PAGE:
LinkedIn has a lot of companies in a lot of industries already using its hiring platform.
But many of the industries LinkedIn has already dominated aren’t growing by much, leaving it to take on new businesses that haven’t yet fully engaged with its platform if it wants to maintain growth.
Under his bull case scenario, Morgan Stanley analyst Brian Nowak thinks LinkedIn shares could surge 37% to $US375 if, among other things, the company adds more customers than expected on its platform. (Nowak’s base-case scenario price target is $US310).
The online career networking business counts on industries that have not yet fully engaged with LinkedIn’s hiring platform coming on board — and there is no guarantee that will happen.
LinkedIn has growth opportunity with growing sectors
For some sectors, like real estate, financial and insurance services, media & telecommunications and technology, engineering and manufacturing, LinkedIn has captured a commanding percentage of market share, Nowak notes.
For others, like education and business and consumer services, LinkedIn is not as dominant, however.
The chart below illustrates sector penetration against growth.
According to Nowak’s analysis, the industries where it has already dominated market share for its various recruiter applications aren’t expected to be growing jobs — they’re more likely to be cutting them (that’s the left end of the chart).
Nowak also says industries including construction, business & consumer services and healthcare, education and social services are likely to see growth — and, broadly speaking, that is where LinkedIn can make gains, since it is where it has the least market share. That, Morgan Stanley breaks out in a separate chart.
Increasing hiring in sectors where LinkedIn shows less dominance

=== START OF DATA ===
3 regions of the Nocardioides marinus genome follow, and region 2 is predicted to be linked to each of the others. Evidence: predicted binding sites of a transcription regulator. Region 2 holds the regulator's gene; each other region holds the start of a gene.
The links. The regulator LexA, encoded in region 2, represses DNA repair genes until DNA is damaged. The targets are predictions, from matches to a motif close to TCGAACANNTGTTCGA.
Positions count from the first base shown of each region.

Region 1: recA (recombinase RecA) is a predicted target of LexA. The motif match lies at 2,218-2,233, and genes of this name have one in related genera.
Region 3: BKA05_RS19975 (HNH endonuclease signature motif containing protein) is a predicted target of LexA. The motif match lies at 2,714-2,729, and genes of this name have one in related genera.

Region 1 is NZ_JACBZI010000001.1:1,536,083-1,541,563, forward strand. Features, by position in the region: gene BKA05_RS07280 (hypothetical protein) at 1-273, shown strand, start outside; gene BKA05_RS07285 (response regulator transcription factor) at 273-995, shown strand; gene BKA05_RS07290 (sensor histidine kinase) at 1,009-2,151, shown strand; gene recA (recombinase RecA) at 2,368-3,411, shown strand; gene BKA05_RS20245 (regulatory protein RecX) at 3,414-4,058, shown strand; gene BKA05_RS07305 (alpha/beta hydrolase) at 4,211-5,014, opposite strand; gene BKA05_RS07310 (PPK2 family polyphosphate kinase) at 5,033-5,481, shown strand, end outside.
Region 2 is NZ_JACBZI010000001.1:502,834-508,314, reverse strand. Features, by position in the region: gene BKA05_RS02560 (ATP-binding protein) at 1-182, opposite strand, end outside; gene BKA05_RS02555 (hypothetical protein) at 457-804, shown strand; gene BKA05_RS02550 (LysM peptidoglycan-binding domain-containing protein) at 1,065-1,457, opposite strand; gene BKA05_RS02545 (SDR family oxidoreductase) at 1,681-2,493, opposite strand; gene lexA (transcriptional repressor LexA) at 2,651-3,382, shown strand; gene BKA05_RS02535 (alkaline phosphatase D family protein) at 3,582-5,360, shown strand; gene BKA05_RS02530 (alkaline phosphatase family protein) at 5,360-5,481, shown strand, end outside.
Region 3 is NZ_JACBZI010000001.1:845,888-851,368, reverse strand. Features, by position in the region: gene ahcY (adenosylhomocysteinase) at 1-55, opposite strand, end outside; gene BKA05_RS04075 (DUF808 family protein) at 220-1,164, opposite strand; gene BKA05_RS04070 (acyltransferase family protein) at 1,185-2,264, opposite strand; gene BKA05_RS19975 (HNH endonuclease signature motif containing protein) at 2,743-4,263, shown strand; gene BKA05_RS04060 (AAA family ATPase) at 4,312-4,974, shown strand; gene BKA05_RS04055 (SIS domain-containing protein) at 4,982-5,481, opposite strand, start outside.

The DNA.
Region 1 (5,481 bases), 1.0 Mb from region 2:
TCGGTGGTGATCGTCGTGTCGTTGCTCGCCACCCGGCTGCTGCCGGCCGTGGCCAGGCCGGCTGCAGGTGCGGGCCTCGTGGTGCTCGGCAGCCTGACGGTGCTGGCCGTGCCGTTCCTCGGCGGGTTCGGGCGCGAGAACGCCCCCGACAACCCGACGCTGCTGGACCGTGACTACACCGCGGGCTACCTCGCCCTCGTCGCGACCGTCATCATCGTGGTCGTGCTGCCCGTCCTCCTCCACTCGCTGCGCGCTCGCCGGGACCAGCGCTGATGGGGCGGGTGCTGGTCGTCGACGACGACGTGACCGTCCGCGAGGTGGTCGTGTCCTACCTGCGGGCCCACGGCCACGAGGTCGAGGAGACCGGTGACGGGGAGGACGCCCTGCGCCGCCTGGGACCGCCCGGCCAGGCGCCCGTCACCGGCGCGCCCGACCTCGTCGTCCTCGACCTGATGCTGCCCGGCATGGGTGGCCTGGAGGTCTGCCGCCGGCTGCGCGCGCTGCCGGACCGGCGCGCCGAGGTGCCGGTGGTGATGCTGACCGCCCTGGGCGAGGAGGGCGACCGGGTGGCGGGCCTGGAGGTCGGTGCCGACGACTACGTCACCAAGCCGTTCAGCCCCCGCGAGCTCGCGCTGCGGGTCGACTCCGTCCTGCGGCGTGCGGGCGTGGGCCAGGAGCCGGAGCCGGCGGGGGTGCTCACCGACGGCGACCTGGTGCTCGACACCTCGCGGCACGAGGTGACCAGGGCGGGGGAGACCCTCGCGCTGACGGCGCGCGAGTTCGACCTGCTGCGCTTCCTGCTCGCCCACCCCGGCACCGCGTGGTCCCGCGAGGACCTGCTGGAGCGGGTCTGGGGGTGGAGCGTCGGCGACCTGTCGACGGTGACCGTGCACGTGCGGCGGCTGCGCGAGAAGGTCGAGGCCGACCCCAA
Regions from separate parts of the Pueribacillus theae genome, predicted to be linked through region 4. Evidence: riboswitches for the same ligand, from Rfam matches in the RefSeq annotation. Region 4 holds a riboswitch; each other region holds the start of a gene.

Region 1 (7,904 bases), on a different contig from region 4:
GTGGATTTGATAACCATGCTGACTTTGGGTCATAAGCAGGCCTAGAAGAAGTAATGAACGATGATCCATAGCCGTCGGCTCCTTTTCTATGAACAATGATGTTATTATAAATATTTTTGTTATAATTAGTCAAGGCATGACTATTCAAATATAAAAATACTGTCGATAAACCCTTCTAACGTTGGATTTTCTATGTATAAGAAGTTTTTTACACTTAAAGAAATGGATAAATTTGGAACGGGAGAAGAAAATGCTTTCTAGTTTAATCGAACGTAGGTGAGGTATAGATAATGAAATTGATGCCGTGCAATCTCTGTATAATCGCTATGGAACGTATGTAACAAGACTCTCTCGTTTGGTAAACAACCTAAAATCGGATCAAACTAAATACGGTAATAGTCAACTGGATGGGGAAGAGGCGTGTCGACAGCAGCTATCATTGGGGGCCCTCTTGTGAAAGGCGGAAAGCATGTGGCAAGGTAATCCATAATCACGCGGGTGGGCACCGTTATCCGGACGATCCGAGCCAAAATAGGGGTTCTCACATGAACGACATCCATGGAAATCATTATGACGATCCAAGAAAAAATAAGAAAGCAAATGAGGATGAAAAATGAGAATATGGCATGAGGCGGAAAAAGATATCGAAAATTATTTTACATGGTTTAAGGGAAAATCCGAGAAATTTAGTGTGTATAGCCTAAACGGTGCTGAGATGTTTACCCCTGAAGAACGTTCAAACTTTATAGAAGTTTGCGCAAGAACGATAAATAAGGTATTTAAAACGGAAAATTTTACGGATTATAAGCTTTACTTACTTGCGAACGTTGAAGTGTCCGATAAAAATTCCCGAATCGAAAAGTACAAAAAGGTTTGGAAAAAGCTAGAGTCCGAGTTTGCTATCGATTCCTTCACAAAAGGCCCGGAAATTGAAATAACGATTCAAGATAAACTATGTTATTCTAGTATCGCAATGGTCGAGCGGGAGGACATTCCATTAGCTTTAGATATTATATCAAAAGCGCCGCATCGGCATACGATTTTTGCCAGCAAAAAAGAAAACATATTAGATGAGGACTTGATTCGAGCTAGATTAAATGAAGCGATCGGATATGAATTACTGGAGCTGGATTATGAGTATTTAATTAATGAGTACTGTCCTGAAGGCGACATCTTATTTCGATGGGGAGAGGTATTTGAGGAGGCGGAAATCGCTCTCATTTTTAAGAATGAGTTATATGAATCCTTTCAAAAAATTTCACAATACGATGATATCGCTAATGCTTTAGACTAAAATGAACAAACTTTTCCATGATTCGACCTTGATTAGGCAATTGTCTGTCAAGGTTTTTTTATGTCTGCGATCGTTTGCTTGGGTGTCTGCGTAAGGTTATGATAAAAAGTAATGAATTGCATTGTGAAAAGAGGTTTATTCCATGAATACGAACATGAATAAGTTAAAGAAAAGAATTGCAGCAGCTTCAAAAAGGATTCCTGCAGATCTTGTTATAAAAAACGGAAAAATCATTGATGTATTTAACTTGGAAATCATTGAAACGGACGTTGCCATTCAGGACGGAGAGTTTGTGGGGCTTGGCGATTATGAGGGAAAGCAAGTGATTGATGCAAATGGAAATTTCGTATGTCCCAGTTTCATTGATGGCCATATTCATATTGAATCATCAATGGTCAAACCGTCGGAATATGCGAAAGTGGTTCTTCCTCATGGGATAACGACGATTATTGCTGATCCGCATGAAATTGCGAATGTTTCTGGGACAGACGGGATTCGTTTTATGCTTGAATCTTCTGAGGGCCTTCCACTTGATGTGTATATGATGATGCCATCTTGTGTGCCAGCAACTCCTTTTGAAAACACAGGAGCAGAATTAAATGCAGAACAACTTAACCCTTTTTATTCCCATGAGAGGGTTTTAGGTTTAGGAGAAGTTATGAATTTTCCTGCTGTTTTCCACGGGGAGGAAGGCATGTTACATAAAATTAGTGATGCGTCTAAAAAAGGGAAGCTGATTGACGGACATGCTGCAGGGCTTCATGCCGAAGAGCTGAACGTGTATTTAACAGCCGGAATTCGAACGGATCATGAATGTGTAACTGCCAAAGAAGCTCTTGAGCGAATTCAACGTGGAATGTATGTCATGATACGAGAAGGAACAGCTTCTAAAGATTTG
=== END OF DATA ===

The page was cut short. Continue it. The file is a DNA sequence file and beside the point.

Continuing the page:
In these industries in which LinkedIn has low penetration, there are more than 2,500 companies not even on LinkedIn’s platform, and the company’s market share in these sectors is a lot less than, say, real estate or finance.
The problem is, the jobs some of these sectors include pay less than the spaces LinkedIn has already dominated. And, it isn’t clear they will be doing much more hiring, either.
Bureau of Labour & Statistics data shows that, for the ‘education and health services’ space, hiring has grown, even in recent years — suggesting employers may be getting by without LinkedIn.
And, within the healthcare industry especially, jobs have been plentiful in some sub-sectors as elder care is being confronted by more families in the US. It’s one of those industries that appears to be getting by without LinkedIn’s help.
Some industries like construction — where LinkedIn has also not built as much market share — never recovered jobs lost in the financial crisis, with hiring seeing only limited rebound. It’s unclear how much a LinkedIn could capitalise here.
Some sectors have managed to increase hiring, attributable to exogenous factors more than an industry growing; others are facing secular decline and a shortage of openings — perhaps putting LinkedIn’s offerings at a lesser premium.
The case for LinkedIn shares to rise as much as another 37% hinges on a lot more job growth in the US, but the sectors where Jeff Weiner’s company has dominated are now slowing their growth. Maybe the argument for LinkedIn shouldn’t be so bullish, after all.